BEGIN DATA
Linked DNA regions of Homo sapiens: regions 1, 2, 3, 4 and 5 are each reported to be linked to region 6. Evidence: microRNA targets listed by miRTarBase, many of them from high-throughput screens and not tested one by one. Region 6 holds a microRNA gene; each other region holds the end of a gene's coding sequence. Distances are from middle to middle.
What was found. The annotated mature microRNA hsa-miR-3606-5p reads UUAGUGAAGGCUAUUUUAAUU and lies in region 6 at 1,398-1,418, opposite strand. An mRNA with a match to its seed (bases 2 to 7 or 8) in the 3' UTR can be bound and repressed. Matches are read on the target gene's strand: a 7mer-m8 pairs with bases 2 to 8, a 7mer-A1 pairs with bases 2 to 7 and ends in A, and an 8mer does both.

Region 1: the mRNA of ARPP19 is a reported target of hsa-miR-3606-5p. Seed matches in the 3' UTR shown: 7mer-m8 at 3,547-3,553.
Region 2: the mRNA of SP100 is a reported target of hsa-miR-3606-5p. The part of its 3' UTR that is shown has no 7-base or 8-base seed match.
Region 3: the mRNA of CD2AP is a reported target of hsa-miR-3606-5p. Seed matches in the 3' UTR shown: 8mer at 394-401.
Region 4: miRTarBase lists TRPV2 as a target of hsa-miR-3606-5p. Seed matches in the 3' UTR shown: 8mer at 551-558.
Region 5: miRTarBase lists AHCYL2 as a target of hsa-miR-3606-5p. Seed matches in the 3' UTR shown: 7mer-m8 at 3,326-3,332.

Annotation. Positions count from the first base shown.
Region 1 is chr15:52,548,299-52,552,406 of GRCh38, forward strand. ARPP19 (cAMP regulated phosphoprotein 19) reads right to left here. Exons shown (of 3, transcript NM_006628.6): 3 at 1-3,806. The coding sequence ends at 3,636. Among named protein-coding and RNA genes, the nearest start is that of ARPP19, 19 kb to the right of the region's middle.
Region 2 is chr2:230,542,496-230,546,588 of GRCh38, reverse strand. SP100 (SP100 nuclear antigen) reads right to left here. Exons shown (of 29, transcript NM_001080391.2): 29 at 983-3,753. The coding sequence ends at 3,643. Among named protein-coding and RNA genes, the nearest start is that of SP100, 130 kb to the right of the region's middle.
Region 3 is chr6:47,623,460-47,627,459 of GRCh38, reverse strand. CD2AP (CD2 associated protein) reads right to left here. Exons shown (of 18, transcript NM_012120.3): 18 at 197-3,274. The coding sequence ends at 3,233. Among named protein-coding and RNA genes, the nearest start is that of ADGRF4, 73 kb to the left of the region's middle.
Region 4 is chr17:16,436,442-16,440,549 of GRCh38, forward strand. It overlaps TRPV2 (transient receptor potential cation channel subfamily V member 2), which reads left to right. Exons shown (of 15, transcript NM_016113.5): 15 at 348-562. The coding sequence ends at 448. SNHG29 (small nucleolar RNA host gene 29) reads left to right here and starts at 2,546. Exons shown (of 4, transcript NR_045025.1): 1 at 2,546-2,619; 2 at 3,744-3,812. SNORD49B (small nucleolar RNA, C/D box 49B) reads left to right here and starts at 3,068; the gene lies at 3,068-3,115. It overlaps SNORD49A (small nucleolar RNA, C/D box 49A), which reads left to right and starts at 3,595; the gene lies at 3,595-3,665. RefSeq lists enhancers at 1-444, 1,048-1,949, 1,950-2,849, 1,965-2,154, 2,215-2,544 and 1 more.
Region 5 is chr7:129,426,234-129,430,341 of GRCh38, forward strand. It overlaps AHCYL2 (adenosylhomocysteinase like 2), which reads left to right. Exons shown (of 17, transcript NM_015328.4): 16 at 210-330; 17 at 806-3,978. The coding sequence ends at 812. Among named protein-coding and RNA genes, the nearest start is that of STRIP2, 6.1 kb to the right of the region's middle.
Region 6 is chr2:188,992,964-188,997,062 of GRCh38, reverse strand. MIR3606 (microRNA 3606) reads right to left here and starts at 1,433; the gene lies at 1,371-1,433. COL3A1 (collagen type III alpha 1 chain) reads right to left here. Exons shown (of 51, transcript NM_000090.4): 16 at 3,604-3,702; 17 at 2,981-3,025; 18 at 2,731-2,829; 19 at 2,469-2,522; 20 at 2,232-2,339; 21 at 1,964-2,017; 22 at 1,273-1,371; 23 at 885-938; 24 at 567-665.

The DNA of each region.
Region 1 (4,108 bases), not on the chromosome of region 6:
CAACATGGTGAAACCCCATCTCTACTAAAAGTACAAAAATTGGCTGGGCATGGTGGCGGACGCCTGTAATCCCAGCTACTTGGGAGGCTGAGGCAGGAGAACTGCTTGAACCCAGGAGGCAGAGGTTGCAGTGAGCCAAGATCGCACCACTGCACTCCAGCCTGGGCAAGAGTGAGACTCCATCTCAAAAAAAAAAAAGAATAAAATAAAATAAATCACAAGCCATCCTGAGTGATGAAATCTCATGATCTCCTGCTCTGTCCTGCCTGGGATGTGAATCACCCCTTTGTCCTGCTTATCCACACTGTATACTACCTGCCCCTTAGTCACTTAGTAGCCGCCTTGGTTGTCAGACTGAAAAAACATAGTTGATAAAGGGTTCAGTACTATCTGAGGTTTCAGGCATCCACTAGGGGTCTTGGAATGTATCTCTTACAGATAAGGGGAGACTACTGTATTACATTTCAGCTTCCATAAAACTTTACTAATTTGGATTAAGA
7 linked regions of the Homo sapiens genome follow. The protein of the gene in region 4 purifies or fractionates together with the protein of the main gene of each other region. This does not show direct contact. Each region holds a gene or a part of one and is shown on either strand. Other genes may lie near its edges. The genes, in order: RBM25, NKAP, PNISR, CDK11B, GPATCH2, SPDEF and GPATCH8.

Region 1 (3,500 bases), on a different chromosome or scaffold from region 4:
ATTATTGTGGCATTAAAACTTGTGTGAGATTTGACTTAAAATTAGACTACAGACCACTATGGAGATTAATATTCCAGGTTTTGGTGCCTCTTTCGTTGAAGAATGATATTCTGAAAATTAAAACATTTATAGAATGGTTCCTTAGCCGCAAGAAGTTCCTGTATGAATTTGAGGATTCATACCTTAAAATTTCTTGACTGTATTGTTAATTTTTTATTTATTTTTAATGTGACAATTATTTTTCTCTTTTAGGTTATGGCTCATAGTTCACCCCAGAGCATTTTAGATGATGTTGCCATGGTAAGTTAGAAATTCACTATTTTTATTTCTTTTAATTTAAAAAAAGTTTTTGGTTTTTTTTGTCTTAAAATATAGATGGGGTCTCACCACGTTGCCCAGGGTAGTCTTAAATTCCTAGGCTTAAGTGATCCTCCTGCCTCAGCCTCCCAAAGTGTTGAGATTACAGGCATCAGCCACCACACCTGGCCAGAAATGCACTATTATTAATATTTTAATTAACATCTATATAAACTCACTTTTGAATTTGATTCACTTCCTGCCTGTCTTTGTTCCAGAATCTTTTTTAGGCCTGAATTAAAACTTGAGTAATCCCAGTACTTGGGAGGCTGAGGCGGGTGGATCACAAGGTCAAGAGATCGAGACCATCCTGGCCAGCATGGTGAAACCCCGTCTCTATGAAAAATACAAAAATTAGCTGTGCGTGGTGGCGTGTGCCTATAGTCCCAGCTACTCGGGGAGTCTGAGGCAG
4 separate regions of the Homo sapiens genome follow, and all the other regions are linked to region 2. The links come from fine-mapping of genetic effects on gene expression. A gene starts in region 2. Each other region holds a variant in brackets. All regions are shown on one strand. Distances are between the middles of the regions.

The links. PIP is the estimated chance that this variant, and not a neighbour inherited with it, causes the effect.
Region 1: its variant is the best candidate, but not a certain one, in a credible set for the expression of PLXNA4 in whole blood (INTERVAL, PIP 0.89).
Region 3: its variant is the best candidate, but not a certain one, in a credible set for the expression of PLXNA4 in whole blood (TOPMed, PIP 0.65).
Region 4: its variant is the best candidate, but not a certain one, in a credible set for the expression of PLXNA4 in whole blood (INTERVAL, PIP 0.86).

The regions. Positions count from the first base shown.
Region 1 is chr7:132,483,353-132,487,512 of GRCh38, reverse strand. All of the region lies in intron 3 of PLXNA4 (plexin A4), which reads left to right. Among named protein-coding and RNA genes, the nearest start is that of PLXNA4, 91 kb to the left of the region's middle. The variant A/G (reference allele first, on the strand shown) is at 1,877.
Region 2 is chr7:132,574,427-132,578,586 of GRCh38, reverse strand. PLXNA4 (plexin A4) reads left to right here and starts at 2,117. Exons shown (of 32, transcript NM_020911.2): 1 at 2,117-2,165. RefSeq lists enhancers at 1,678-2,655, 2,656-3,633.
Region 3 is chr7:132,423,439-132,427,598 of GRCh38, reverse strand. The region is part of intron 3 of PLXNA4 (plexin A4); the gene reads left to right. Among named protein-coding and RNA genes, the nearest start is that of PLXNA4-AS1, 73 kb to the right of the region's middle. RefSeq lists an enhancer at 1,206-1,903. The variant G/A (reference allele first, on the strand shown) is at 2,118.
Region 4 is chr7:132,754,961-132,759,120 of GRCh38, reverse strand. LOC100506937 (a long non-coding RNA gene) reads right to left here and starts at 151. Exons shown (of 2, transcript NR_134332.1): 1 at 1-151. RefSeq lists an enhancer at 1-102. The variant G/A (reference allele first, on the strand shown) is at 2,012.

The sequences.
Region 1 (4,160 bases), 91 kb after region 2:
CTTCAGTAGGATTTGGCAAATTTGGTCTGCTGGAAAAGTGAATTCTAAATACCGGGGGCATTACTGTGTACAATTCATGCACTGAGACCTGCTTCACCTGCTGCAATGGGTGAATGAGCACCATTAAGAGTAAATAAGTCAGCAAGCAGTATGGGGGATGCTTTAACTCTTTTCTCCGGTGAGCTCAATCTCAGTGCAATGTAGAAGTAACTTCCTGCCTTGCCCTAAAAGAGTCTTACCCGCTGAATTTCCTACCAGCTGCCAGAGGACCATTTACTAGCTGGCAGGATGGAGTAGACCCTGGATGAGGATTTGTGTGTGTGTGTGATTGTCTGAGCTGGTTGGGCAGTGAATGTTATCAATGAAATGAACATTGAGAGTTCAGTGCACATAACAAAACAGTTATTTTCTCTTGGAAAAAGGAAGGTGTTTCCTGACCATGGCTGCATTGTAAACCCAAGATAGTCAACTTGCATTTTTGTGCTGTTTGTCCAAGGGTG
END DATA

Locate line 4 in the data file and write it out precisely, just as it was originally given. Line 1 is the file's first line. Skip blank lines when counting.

Region 2: the mRNA of SP100 is a reported target of hsa-miR-3606-5p. The part of its 3' UTR that is shown has no 7-base or 8-base seed match.